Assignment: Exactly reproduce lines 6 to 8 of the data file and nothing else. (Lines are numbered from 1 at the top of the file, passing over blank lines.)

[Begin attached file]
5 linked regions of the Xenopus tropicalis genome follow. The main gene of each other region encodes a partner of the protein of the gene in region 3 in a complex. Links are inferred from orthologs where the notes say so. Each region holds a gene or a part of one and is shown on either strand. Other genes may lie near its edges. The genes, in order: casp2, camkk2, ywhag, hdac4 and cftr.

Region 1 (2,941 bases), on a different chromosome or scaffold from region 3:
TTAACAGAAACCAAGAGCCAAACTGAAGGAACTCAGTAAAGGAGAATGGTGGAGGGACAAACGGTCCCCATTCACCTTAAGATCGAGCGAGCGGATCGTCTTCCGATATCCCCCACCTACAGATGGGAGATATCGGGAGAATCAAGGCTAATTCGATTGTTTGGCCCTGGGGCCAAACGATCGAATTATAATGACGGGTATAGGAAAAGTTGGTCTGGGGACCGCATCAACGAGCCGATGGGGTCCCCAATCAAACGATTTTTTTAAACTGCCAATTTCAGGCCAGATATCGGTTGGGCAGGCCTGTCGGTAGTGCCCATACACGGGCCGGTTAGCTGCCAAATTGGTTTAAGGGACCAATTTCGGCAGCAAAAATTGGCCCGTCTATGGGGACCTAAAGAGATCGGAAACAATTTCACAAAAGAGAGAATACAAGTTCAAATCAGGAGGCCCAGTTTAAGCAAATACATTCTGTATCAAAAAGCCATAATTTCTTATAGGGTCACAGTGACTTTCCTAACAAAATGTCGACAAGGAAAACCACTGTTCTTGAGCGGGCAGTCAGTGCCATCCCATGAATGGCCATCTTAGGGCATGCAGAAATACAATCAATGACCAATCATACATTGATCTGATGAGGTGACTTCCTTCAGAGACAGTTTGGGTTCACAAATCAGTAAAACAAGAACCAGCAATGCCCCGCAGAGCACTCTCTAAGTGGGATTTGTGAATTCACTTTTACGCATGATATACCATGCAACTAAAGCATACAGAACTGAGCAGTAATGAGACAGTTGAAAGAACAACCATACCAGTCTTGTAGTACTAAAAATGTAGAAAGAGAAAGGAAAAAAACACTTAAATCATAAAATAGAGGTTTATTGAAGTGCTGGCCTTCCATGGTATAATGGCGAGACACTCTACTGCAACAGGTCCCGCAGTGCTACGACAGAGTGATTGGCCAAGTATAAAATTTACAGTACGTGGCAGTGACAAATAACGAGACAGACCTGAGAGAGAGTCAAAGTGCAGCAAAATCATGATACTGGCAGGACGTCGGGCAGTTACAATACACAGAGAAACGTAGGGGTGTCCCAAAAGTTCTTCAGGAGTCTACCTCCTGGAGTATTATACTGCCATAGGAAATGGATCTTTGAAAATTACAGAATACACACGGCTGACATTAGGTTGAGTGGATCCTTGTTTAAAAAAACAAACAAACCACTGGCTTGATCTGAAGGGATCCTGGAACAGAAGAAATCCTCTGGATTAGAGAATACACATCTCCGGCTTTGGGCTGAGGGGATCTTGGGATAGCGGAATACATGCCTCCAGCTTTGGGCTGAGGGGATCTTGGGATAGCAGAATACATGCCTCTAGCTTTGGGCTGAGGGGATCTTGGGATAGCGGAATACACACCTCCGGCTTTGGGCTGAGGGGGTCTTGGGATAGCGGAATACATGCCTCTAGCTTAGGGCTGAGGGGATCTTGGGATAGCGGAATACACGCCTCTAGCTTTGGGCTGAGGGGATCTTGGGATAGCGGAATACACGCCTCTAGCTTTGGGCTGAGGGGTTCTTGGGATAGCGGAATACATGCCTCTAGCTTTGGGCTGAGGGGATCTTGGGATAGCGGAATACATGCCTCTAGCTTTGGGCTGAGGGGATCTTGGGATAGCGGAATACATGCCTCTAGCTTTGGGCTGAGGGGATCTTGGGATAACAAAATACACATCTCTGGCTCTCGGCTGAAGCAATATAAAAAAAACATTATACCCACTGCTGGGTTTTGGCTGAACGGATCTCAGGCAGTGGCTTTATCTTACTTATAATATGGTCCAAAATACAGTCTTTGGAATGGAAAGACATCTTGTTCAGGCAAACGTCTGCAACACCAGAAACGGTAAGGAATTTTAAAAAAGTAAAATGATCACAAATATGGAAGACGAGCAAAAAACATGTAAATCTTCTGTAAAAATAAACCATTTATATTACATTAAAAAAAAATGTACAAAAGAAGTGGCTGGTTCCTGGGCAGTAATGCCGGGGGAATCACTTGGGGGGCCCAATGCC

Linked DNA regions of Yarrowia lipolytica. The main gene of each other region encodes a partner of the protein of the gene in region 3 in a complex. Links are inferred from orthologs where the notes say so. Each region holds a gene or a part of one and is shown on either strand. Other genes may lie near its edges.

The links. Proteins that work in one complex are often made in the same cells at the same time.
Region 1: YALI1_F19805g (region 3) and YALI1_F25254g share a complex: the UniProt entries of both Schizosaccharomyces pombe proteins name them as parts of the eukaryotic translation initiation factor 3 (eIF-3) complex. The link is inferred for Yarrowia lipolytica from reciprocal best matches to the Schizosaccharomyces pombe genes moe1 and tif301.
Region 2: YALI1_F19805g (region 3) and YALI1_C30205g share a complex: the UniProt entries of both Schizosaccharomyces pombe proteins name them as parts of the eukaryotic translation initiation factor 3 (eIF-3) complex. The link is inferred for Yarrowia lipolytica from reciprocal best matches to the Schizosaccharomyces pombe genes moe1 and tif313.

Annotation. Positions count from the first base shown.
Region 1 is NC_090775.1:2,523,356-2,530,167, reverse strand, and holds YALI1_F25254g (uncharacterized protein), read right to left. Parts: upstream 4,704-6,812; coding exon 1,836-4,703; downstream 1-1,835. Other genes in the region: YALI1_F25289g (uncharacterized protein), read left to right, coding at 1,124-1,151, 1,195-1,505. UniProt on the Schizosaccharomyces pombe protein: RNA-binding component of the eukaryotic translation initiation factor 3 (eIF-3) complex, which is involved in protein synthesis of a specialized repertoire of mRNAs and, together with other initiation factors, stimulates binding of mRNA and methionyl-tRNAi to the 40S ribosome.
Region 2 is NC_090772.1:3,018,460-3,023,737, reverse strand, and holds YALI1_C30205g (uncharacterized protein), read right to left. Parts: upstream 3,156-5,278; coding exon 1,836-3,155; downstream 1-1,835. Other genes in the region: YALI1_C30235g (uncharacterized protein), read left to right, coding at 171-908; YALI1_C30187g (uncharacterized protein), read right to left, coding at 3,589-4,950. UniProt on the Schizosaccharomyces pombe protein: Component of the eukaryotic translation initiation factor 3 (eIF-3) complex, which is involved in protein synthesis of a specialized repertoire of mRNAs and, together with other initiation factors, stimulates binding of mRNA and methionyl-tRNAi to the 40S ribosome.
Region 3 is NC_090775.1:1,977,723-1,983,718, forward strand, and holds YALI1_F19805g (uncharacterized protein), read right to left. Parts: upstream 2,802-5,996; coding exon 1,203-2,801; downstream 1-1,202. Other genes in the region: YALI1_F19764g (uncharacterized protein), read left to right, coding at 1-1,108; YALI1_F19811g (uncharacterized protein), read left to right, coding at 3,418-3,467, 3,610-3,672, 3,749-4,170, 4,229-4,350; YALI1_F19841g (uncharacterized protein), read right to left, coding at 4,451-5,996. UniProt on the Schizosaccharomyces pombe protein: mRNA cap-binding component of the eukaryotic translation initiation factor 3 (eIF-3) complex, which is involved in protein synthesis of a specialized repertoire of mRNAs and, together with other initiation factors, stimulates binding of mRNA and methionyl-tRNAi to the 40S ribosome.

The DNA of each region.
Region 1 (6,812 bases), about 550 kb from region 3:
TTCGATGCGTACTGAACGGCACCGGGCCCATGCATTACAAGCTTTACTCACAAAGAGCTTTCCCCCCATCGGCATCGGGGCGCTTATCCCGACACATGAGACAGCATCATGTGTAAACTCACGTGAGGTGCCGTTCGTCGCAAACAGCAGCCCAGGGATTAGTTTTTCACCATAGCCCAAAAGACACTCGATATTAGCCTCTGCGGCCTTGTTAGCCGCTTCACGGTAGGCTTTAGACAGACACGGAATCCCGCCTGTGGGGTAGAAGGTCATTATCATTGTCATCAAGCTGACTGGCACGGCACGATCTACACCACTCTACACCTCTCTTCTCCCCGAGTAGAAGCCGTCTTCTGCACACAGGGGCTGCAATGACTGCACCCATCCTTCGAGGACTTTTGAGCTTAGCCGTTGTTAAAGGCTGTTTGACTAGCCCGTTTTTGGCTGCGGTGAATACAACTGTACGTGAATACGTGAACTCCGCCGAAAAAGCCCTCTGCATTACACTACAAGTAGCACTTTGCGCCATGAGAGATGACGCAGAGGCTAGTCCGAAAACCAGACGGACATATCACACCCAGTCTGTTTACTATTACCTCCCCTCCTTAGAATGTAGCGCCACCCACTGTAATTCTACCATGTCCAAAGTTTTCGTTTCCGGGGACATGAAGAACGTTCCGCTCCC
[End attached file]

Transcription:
Region 1: YALI1_F19805g (region 3) and YALI1_F25254g share a complex: the UniProt entries of both Schizosaccharomyces pombe proteins name them as parts of the eukaryotic translation initiation factor 3 (eIF-3) complex. The link is inferred for Yarrowia lipolytica from reciprocal best matches to the Schizosaccharomyces pombe genes moe1 and tif301.
Region 2: YALI1_F19805g (region 3) and YALI1_C30205g share a complex: the UniProt entries of both Schizosaccharomyces pombe proteins name them as parts of the eukaryotic translation initiation factor 3 (eIF-3) complex. The link is inferred for Yarrowia lipolytica from reciprocal best matches to the Schizosaccharomyces pombe genes moe1 and tif313.

Annotation. Positions count from the first base shown.